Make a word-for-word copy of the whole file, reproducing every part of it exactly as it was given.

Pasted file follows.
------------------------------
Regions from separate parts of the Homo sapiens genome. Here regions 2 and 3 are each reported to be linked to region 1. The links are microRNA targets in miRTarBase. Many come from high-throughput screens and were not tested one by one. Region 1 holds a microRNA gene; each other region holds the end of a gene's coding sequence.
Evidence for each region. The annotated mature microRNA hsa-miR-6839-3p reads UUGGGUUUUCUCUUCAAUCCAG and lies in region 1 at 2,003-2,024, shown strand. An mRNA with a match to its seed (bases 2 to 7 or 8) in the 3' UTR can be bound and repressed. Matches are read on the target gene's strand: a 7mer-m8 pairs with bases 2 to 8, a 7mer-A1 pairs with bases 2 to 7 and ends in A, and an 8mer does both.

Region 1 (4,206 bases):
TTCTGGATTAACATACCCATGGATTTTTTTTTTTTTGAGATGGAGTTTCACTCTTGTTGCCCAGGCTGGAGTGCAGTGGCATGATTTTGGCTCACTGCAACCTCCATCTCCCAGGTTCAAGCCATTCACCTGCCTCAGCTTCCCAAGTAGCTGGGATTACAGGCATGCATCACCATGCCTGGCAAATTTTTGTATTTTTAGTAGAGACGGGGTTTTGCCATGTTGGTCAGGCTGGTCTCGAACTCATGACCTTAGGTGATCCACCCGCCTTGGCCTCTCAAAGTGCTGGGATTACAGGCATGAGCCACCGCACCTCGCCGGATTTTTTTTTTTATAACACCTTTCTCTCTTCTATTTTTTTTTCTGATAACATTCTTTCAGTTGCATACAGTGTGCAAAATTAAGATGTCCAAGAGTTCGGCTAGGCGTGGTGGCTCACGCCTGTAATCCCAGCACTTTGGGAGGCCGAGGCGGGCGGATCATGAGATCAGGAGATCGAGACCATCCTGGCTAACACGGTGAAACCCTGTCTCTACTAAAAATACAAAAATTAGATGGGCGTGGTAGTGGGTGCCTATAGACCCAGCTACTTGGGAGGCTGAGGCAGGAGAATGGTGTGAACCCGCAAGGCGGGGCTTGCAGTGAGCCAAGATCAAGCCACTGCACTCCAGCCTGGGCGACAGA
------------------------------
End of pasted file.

Regions from separate parts of the Homo sapiens genome. Here regions 2 and 3 are each reported to be linked to region 1. The links are microRNA targets in miRTarBase. Many come from high-throughput screens and were not tested one by one. Region 1 holds a microRNA gene; each other region holds the end of a gene's coding sequence.
Evidence for each region. The annotated mature microRNA hsa-miR-6839-3p reads UUGGGUUUUCUCUUCAAUCCAG and lies in region 1 at 2,003-2,024, shown strand. An mRNA with a match to its seed (bases 2 to 7 or 8) in the 3' UTR can be bound and repressed. Matches are read on the target gene's strand: a 7mer-m8 pairs with bases 2 to 8, a 7mer-A1 pairs with bases 2 to 7 and ends in A, and an 8mer does both.

Region 1 (4,206 bases):
TTCTGGATTAACATACCCATGGATTTTTTTTTTTTTGAGATGGAGTTTCACTCTTGTTGCCCAGGCTGGAGTGCAGTGGCATGATTTTGGCTCACTGCAACCTCCATCTCCCAGGTTCAAGCCATTCACCTGCCTCAGCTTCCCAAGTAGCTGGGATTACAGGCATGCATCACCATGCCTGGCAAATTTTTGTATTTTTAGTAGAGACGGGGTTTTGCCATGTTGGTCAGGCTGGTCTCGAACTCATGACCTTAGGTGATCCACCCGCCTTGGCCTCTCAAAGTGCTGGGATTACAGGCATGAGCCACCGCACCTCGCCGGATTTTTTTTTTTATAACACCTTTCTCTCTTCTATTTTTTTTTCTGATAACATTCTTTCAGTTGCATACAGTGTGCAAAATTAAGATGTCCAAGAGTTCGGCTAGGCGTGGTGGCTCACGCCTGTAATCCCAGCACTTTGGGAGGCCGAGGCGGGCGGATCATGAGATCAGGAGATCGAGACCATCCTGGCTAACACGGTGAAACCCTGTCTCTACTAAAAATACAAAAATTAGATGGGCGTGGTAGTGGGTGCCTATAGACCCAGCTACTTGGGAGGCTGAGGCAGGAGAATGGTGTGAACCCGCAAGGCGGGGCTTGCAGTGAGCCAAGATCAAGCCACTGCACTCCAGCCTGGGCGACAGA